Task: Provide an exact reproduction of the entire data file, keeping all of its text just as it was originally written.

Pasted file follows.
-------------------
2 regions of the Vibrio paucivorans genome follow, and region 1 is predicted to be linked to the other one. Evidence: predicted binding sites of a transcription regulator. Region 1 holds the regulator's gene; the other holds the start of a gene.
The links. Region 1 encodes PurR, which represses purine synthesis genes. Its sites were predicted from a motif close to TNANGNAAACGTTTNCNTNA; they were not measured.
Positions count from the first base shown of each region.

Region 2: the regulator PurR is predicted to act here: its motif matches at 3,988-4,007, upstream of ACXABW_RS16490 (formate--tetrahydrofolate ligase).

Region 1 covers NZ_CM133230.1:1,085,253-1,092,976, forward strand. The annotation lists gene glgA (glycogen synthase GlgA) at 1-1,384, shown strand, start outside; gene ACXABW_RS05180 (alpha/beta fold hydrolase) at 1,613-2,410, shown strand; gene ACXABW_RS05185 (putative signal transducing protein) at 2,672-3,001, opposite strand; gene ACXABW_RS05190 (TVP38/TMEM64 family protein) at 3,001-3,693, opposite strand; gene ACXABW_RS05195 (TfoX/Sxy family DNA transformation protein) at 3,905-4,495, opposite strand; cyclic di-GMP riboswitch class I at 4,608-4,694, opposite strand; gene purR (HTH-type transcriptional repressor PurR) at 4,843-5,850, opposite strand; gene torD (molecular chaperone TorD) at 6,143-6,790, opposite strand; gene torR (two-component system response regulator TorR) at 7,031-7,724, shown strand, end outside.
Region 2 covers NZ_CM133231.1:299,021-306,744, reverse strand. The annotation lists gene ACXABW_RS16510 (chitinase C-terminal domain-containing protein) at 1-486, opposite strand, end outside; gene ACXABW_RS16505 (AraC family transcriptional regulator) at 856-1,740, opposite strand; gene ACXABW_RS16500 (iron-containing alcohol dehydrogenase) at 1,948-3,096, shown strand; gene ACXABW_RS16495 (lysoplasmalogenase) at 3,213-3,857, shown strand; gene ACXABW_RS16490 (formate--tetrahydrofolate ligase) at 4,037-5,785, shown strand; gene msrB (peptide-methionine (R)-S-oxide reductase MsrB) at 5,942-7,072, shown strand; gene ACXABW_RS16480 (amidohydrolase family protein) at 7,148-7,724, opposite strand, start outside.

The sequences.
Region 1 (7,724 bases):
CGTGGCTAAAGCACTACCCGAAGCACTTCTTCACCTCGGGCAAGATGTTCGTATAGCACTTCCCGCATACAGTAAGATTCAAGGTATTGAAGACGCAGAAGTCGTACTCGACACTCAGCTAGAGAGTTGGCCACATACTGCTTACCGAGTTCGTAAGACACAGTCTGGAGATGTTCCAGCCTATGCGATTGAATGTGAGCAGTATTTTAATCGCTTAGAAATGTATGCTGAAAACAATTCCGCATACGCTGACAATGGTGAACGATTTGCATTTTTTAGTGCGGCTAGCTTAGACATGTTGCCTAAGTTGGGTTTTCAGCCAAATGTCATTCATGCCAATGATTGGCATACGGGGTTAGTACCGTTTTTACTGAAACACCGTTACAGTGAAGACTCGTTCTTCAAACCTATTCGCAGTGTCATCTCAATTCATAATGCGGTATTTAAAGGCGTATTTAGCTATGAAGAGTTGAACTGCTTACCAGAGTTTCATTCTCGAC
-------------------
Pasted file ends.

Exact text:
2 regions of the Vibrio paucivorans genome follow, and region 1 is predicted to be linked to the other one. Evidence: predicted binding sites of a transcription regulator. Region 1 holds the regulator's gene; the other holds the start of a gene.
The links. Region 1 encodes PurR, which represses purine synthesis genes. Its sites were predicted from a motif close to TNANGNAAACGTTTNCNTNA; they were not measured.
Positions count from the first base shown of each region.

Region 2: the regulator PurR is predicted to act here: its motif matches at 3,988-4,007, upstream of ACXABW_RS16490 (formate--tetrahydrofolate ligase).

Region 1 covers NZ_CM133230.1:1,085,253-1,092,976, forward strand. The annotation lists gene glgA (glycogen synthase GlgA) at 1-1,384, shown strand, start outside; gene ACXABW_RS05180 (alpha/beta fold hydrolase) at 1,613-2,410, shown strand; gene ACXABW_RS05185 (putative signal transducing protein) at 2,672-3,001, opposite strand; gene ACXABW_RS05190 (TVP38/TMEM64 family protein) at 3,001-3,693, opposite strand; gene ACXABW_RS05195 (TfoX/Sxy family DNA transformation protein) at 3,905-4,495, opposite strand; cyclic di-GMP riboswitch class I at 4,608-4,694, opposite strand; gene purR (HTH-type transcriptional repressor PurR) at 4,843-5,850, opposite strand; gene torD (molecular chaperone TorD) at 6,143-6,790, opposite strand; gene torR (two-component system response regulator TorR) at 7,031-7,724, shown strand, end outside.
Region 2 covers NZ_CM133231.1:299,021-306,744, reverse strand. The annotation lists gene ACXABW_RS16510 (chitinase C-terminal domain-containing protein) at 1-486, opposite strand, end outside; gene ACXABW_RS16505 (AraC family transcriptional regulator) at 856-1,740, opposite strand; gene ACXABW_RS16500 (iron-containing alcohol dehydrogenase) at 1,948-3,096, shown strand; gene ACXABW_RS16495 (lysoplasmalogenase) at 3,213-3,857, shown strand; gene ACXABW_RS16490 (formate--tetrahydrofolate ligase) at 4,037-5,785, shown strand; gene msrB (peptide-methionine (R)-S-oxide reductase MsrB) at 5,942-7,072, shown strand; gene ACXABW_RS16480 (amidohydrolase family protein) at 7,148-7,724, opposite strand, start outside.

The sequences.
Region 1 (7,724 bases):
CGTGGCTAAAGCACTACCCGAAGCACTTCTTCACCTCGGGCAAGATGTTCGTATAGCACTTCCCGCATACAGTAAGATTCAAGGTATTGAAGACGCAGAAGTCGTACTCGACACTCAGCTAGAGAGTTGGCCACATACTGCTTACCGAGTTCGTAAGACACAGTCTGGAGATGTTCCAGCCTATGCGATTGAATGTGAGCAGTATTTTAATCGCTTAGAAATGTATGCTGAAAACAATTCCGCATACGCTGACAATGGTGAACGATTTGCATTTTTTAGTGCGGCTAGCTTAGACATGTTGCCTAAGTTGGGTTTTCAGCCAAATGTCATTCATGCCAATGATTGGCATACGGGGTTAGTACCGTTTTTACTGAAACACCGTTACAGTGAAGACTCGTTCTTCAAACCTATTCGCAGTGTCATCTCAATTCATAATGCGGTATTTAAAGGCGTATTTAGCTATGAAGAGTTGAACTGCTTACCAGAGTTTCATTCTCGAC